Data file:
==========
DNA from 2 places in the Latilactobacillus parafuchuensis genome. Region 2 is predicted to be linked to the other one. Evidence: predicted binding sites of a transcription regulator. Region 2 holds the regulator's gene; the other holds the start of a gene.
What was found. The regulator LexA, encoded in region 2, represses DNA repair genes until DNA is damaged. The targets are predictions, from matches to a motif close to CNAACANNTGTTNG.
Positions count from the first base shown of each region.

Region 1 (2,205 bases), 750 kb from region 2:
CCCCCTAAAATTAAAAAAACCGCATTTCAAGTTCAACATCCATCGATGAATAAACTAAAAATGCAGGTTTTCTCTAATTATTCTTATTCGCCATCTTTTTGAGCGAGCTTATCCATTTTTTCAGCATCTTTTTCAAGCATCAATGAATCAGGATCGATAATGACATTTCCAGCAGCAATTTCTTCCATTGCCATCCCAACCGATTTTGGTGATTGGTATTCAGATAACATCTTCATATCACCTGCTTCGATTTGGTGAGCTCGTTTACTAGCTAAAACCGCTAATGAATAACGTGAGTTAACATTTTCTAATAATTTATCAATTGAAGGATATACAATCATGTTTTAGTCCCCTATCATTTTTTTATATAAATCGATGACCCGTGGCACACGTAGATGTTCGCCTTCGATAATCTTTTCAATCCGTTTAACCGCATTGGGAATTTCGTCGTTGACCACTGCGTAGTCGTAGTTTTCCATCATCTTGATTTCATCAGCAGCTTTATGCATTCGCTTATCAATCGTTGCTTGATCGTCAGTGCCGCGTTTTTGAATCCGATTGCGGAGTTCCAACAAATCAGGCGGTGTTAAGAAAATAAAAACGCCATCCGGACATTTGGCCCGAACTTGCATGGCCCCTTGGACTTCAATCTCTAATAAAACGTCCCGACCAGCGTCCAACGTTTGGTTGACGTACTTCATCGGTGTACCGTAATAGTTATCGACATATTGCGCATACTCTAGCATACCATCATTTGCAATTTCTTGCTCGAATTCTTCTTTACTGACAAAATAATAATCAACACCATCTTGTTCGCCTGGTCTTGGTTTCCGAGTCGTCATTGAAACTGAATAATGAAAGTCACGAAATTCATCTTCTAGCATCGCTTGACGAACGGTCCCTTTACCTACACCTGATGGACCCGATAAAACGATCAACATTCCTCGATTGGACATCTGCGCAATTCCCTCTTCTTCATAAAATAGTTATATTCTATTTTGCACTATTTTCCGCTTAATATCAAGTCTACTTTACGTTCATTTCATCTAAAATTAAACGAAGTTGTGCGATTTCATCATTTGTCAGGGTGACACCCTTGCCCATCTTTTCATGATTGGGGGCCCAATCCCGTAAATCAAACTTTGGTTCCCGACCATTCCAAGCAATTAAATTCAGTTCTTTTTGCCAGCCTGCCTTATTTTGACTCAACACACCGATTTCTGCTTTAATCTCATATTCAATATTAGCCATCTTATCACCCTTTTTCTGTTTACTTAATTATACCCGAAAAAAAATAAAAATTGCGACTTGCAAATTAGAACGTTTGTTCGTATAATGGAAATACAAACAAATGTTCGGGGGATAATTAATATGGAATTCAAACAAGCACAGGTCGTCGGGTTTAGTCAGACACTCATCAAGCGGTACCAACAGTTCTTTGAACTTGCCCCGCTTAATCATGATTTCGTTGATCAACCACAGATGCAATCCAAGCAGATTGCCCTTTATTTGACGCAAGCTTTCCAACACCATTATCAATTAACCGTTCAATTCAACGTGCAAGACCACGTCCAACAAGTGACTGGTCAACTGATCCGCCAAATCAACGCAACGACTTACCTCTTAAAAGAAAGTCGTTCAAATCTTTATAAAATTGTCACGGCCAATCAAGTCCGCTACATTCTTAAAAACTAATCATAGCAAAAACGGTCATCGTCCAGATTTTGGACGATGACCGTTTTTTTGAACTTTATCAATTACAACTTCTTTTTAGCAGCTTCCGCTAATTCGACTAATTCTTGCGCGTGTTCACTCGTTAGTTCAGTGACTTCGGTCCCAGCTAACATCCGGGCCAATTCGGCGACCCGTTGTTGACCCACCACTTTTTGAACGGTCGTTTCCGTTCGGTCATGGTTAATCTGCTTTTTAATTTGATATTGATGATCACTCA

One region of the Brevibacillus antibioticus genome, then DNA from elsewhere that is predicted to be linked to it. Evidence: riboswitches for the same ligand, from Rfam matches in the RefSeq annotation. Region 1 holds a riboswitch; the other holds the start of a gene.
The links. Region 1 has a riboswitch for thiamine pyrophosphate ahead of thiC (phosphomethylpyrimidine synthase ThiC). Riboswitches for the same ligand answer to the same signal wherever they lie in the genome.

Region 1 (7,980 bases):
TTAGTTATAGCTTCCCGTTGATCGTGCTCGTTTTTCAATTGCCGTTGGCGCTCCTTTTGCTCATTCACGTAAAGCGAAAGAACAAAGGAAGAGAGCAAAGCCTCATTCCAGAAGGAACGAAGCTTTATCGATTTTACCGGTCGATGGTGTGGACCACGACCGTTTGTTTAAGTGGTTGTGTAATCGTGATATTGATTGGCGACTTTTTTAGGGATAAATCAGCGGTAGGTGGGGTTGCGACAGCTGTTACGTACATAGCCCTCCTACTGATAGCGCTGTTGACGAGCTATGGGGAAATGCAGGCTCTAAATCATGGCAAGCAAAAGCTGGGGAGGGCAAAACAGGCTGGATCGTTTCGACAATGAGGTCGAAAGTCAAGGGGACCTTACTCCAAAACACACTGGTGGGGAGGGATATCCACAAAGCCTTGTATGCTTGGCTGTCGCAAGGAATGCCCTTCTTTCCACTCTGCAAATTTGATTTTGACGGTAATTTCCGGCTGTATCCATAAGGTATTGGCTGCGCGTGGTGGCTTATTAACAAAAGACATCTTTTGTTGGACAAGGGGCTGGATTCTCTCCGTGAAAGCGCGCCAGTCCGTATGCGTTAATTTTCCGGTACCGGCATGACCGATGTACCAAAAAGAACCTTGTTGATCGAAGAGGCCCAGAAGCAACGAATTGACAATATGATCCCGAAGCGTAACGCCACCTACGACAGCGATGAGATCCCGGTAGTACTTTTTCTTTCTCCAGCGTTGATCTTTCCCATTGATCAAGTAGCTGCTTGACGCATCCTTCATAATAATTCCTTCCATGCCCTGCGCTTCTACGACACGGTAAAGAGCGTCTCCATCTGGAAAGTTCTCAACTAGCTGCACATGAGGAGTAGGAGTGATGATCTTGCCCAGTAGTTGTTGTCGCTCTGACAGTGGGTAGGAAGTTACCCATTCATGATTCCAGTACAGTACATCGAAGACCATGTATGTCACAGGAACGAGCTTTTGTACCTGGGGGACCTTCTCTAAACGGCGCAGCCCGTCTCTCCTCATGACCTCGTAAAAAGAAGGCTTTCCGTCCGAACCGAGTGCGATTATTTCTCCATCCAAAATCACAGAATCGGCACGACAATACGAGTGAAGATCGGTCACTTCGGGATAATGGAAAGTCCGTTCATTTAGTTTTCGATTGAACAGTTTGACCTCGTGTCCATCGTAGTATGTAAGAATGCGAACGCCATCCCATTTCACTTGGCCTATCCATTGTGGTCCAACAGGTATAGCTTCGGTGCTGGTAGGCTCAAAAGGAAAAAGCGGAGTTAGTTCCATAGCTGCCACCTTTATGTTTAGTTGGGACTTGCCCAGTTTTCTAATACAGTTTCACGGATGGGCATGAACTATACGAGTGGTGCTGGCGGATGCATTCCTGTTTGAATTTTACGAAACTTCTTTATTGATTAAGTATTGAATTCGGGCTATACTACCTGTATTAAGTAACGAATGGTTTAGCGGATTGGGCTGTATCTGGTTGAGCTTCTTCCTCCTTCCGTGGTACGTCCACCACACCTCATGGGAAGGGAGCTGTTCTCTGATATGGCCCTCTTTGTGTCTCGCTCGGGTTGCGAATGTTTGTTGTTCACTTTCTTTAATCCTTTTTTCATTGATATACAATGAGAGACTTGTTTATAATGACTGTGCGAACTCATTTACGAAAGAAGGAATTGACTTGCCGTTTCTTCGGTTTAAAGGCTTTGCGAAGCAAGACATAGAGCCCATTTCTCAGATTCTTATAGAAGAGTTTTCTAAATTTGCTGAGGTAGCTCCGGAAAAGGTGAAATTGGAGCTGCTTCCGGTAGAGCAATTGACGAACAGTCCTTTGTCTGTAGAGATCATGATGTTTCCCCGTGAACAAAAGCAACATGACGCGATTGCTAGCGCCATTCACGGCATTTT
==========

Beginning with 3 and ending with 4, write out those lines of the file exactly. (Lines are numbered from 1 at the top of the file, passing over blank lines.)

Positions count from the first base shown of each region.

Region 1 (2,205 bases), 750 kb from region 2: